Incident at Oglala

Director: Michael Apted

Institute History

  • 1992 Sundance Film Festival


Reconstructing history to discover truth is the basis of any trial. It’s a difficult process, resting on often-conflicting testimony and memories and rarely reaching a clear resolution. It seems even more ephemeral when the reconstruction is undertaken sixteen years after the fact. Given these difficulties, Incident at Oglala is a compelling achievement because of its comprehensiveness and balance.

Leonard Peltier has been in jail for almost fifteen years, convicted, after the biggest manhunt in FBI history, of killing two FBI special agents and another Native American in a shoot-out on the Pine Ridge Reservation in South Dakota in June 1975. By revealing the circumstances of the incident, the terror under which most people on the reservation lived, and the relentless persecution with which the government pursued its case, the film discloses what seems to be a gross miscarriage of justice. Apted uses eyewitness testimony and interviews with legal sources on both sides to document the case. In addition, after months of effort, the filmmakers were able to interview Peltier, who sheds needed new light on what happened. Incident at Oglala raises significant questions about this case and also about the possibilities of justice for anyone who rebels against government authorities.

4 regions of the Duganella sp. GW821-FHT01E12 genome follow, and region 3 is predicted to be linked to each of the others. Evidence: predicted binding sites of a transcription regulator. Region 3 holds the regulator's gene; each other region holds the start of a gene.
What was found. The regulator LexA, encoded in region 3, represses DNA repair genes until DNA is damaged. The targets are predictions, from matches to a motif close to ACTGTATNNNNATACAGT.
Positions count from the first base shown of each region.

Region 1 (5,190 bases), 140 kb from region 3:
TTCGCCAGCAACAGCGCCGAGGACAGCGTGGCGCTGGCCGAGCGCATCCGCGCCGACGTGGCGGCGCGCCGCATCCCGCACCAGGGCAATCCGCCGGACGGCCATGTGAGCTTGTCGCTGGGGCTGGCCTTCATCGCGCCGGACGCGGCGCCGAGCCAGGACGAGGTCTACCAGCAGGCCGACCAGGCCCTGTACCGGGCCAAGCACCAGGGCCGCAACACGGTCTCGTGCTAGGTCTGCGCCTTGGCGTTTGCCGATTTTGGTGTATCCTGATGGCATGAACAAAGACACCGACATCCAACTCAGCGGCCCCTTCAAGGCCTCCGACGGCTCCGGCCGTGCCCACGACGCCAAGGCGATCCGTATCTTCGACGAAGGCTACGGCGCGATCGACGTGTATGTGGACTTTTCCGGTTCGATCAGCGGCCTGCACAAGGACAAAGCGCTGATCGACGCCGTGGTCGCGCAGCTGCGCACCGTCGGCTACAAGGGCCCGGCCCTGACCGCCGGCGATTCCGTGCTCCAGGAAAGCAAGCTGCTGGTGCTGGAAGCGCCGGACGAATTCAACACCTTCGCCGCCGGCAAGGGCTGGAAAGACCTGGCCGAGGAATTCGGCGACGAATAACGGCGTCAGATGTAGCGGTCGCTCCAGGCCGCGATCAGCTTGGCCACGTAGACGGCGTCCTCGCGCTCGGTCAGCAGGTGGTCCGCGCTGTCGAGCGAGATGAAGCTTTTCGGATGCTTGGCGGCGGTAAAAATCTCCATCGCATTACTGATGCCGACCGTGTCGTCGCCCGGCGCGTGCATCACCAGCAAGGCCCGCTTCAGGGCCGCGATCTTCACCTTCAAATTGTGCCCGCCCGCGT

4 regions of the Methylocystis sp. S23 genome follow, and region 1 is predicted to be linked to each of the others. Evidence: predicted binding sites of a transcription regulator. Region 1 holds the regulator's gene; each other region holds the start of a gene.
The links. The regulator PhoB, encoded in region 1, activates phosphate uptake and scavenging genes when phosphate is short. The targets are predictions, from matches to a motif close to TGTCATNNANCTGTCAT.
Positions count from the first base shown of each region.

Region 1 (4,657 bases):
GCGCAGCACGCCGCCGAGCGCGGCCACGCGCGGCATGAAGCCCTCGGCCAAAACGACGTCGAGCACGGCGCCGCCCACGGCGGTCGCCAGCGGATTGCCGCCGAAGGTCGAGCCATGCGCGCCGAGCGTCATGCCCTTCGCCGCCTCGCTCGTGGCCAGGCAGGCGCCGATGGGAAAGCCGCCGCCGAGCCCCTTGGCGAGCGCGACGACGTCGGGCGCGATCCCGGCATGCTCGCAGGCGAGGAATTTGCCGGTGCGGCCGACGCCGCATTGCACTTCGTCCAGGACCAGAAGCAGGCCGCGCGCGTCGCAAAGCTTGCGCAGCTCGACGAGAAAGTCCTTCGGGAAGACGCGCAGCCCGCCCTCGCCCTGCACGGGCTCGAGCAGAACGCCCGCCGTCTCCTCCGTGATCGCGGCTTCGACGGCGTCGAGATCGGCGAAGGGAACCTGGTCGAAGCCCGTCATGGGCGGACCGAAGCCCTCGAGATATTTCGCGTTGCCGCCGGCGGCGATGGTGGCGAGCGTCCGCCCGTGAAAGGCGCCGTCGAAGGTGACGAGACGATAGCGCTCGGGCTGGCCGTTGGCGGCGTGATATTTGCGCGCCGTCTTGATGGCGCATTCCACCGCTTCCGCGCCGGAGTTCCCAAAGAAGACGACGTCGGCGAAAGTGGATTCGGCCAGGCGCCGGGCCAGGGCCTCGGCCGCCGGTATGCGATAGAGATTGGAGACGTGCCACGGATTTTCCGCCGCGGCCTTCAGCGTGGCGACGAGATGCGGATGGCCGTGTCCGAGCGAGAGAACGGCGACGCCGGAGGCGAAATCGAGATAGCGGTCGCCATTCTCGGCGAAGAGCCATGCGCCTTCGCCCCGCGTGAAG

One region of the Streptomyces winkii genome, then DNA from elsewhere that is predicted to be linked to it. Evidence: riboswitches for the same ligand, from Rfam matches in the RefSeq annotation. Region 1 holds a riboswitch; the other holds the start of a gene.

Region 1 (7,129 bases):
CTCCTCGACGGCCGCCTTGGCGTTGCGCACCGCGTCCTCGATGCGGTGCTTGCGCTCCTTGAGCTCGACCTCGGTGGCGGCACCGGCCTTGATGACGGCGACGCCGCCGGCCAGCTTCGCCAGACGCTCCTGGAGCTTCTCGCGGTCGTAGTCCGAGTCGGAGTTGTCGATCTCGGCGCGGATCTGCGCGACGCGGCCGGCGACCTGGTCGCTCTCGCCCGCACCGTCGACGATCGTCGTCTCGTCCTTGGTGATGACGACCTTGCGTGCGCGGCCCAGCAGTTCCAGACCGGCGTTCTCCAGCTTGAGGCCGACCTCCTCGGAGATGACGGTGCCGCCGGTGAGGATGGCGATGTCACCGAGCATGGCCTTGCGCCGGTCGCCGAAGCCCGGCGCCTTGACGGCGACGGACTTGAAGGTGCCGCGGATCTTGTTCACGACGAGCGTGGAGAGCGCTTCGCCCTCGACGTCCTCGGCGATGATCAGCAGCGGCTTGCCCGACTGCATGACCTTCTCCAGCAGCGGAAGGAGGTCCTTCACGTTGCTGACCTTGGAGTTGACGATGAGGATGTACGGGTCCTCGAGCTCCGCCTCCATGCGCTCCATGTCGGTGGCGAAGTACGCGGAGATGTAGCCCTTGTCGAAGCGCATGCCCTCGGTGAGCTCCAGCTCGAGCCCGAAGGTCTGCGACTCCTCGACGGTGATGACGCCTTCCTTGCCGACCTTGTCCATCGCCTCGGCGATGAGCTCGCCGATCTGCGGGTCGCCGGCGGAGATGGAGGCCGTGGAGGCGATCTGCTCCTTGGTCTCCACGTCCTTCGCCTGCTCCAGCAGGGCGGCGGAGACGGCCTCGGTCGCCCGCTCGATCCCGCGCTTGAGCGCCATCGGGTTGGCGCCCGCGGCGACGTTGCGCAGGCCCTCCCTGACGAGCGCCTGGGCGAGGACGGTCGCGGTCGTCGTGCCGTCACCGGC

— Geoffrey Gilmore

Screening Details


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